Because the natural reservoir of ebolaviruses has not yet been proven, the manner in which the virus first appears in a human at the start of an outbreak is unknown. However, researchers have hypothesized that the first patient becomes infected through contact with an infected animal.
When an infection does occur in humans, the virus can be spread in several ways to others. The virus is spread through direct contact (through broken skin or mucous membranes) with
- a sick person's blood or body fluids (urine, saliva, feces, vomit, and semen)
- objects (such as needles) that have been contaminated with infected body fluids
- infected animals
Healthcare workers and the family and friends in close contact with Ebola patients are at the highest risk of getting sick because they may come in contact with infected blood or body fluids.
During outbreaks of Ebola HF, the disease can spread quickly within healthcare settings (such as a clinic or hospital). Exposure to ebolaviruses can occur in healthcare settings where hospital staff are not wearing appropriate protective equipment, such as masks, gowns, and gloves.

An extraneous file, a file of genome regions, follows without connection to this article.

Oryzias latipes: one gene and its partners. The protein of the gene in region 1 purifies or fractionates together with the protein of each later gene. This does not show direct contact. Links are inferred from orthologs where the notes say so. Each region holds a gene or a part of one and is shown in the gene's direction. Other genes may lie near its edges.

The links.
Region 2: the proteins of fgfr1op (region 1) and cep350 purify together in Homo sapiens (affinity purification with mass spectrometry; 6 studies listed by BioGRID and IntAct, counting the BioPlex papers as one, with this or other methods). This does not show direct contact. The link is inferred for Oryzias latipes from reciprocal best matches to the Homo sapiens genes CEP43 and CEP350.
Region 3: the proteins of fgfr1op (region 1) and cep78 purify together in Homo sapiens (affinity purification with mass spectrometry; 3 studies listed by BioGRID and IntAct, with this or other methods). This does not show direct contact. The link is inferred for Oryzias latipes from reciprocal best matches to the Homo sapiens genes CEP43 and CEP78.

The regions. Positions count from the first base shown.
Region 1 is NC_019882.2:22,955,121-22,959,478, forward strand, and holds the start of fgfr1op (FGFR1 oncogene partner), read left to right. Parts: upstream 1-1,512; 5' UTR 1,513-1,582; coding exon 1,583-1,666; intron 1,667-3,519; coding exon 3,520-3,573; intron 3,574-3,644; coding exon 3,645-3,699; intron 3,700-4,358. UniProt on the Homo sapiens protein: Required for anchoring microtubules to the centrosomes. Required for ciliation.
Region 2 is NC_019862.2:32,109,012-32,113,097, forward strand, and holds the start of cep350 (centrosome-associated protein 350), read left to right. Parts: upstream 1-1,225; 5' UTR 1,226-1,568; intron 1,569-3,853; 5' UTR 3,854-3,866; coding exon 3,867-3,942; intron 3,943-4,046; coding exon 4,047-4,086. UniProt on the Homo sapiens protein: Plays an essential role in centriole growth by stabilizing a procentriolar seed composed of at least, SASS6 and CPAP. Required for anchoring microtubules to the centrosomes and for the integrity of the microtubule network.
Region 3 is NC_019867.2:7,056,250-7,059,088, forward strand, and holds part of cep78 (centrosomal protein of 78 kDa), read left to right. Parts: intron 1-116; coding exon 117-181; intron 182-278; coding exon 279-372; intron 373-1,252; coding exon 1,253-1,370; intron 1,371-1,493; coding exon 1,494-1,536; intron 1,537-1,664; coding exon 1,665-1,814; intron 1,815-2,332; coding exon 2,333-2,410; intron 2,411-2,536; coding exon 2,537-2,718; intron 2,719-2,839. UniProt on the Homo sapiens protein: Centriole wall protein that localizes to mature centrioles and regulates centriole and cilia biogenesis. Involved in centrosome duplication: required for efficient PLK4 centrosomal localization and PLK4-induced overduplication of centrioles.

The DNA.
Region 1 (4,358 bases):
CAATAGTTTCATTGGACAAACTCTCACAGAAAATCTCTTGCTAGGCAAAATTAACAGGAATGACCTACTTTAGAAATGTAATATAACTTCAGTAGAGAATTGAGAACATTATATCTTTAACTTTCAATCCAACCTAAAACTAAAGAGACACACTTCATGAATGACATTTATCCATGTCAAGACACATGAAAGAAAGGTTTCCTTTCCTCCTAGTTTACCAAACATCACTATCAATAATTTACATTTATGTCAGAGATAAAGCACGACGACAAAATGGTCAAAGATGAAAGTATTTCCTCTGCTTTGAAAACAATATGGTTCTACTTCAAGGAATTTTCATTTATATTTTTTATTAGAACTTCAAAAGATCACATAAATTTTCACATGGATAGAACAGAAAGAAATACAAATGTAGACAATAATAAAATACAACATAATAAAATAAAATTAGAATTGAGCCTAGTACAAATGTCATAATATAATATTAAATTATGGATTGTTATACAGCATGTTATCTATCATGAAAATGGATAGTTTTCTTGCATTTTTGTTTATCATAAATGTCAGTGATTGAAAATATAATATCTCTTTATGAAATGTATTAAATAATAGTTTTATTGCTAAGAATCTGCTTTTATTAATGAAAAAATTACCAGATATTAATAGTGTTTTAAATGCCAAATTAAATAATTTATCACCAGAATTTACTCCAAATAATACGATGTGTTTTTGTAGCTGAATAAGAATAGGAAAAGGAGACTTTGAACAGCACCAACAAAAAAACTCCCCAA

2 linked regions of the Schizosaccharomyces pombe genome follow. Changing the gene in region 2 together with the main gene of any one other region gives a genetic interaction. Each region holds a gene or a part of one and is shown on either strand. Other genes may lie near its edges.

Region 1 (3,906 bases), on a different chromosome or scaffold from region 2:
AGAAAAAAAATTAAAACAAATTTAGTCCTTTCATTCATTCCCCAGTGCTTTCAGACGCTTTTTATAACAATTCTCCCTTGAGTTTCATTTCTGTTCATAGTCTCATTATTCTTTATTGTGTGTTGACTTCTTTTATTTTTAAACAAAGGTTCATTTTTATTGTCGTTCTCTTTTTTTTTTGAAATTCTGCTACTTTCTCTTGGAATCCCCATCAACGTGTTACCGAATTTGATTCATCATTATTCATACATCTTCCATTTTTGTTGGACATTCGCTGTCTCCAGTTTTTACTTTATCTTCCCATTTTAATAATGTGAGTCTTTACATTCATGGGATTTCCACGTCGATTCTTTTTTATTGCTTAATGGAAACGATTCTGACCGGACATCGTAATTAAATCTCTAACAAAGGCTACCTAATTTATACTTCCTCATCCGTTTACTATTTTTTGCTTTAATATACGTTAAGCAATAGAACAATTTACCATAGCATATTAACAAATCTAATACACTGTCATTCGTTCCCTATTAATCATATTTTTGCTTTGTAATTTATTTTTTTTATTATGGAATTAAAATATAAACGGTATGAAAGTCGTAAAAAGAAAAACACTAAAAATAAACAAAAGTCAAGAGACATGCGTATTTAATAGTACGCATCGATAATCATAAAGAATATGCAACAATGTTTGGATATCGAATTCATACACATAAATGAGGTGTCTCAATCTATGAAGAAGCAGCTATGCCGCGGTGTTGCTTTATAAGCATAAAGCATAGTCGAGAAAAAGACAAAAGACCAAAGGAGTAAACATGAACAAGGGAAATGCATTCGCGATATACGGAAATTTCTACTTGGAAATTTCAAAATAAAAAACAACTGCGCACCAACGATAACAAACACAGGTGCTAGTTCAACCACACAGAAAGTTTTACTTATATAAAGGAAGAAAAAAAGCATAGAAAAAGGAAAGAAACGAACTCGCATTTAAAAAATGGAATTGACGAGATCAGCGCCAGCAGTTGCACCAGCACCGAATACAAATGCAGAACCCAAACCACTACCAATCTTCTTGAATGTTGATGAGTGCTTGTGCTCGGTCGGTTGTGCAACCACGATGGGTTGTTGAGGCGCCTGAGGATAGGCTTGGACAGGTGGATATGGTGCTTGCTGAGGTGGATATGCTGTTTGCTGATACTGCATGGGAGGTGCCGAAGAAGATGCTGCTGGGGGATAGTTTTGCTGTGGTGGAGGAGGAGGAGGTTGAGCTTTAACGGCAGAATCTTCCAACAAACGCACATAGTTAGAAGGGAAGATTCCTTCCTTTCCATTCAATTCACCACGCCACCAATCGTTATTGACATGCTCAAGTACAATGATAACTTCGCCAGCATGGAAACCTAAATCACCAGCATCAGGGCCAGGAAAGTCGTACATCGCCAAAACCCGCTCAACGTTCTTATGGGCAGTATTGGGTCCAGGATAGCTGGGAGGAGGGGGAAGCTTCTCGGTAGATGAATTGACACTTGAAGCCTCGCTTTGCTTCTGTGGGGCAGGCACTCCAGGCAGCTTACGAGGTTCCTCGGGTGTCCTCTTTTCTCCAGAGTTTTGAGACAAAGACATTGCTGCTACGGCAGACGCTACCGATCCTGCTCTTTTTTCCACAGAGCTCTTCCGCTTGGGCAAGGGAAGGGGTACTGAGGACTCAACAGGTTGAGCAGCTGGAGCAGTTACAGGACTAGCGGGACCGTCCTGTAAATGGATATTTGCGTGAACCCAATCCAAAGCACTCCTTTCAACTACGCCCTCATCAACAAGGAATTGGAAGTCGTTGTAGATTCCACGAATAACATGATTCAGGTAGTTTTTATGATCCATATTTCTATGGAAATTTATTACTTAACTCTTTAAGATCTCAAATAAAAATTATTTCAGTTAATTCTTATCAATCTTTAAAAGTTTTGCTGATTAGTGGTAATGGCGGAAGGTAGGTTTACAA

Proper cleaning and disposal of instruments, such as needles and syringes, is also important. If instruments are not disposable, they must be sterilized before being used again. Without adequate sterilization of the instruments, virus transmission can continue and amplify an outbreak.
- Questions and Answers on Ebola
- Ebola Virus Disease Information for Clinicians in U.S. Healthcare Settings
- Frequently Asked Questions: Safe Management of Patients with Ebola Virus Disease (EVD) in U.S. Hospitals
- Infection Control for Viral Haemorrhagic Fevers in the African Health Care Setting
- Infection Prevention and Control Recommendations for Hospitalized Patients with Known or Suspected Ebola Hemorrhagic Fever in U.S. Hospitals
- Ebola Hemorrhagic Fever Outbreaks
- Page last reviewed: August 13, 2014
- Page last updated: August 13, 2014
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